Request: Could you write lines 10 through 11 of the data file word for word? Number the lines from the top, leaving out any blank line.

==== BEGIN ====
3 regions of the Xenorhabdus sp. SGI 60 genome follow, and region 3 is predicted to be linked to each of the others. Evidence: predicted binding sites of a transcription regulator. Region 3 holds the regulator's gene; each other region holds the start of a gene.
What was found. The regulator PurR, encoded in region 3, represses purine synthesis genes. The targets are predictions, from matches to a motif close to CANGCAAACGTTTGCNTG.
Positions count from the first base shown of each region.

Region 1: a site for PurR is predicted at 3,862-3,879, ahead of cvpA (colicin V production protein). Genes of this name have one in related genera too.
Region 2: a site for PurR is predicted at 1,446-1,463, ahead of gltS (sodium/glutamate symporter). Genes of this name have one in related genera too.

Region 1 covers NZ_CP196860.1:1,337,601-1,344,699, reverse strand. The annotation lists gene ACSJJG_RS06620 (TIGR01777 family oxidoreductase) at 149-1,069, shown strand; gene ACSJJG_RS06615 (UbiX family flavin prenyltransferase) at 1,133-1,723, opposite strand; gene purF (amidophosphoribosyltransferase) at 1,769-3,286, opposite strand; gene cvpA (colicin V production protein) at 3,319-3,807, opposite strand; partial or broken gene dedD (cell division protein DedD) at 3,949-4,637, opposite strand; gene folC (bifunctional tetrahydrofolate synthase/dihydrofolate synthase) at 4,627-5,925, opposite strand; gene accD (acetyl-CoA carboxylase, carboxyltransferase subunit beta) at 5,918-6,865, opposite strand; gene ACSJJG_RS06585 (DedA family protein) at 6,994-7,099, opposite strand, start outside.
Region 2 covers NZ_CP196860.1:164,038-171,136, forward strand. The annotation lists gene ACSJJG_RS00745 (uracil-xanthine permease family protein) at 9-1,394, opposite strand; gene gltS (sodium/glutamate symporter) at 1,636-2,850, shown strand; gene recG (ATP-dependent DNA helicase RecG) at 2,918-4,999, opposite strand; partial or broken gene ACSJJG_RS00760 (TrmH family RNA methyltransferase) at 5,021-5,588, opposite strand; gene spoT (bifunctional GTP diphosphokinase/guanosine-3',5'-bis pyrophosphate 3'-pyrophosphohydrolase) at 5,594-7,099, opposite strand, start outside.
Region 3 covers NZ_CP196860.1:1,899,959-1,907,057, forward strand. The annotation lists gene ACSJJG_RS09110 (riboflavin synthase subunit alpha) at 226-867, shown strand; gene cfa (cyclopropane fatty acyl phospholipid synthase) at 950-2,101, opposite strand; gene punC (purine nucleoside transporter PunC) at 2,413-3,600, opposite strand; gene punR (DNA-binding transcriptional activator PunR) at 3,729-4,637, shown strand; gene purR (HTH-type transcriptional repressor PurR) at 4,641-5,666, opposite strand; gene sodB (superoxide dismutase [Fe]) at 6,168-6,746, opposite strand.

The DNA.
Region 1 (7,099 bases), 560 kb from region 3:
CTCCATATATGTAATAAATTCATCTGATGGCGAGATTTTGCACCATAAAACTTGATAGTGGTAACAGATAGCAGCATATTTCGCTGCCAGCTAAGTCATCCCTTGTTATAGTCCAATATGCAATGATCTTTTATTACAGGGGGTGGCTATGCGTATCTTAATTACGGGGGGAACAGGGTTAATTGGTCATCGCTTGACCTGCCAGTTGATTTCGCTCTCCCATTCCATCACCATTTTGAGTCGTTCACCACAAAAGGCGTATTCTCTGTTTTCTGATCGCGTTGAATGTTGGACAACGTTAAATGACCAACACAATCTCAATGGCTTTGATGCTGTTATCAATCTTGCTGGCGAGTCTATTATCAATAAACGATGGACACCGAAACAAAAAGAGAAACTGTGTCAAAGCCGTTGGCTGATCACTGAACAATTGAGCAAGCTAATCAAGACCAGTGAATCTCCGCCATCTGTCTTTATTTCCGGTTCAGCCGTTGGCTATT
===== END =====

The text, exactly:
Region 1 (7,099 bases), 560 kb from region 3:
CTCCATATATGTAATAAATTCATCTGATGGCGAGATTTTGCACCATAAAACTTGATAGTGGTAACAGATAGCAGCATATTTCGCTGCCAGCTAAGTCATCCCTTGTTATAGTCCAATATGCAATGATCTTTTATTACAGGGGGTGGCTATGCGTATCTTAATTACGGGGGGAACAGGGTTAATTGGTCATCGCTTGACCTGCCAGTTGATTTCGCTCTCCCATTCCATCACCATTTTGAGTCGTTCACCACAAAAGGCGTATTCTCTGTTTTCTGATCGCGTTGAATGTTGGACAACGTTAAATGACCAACACAATCTCAATGGCTTTGATGCTGTTATCAATCTTGCTGGCGAGTCTATTATCAATAAACGATGGACACCGAAACAAAAAGAGAAACTGTGTCAAAGCCGTTGGCTGATCACTGAACAATTGAGCAAGCTAATCAAGACCAGTGAATCTCCGCCATCTGTCTTTATTTCCGGTTCAGCCGTTGGCTATT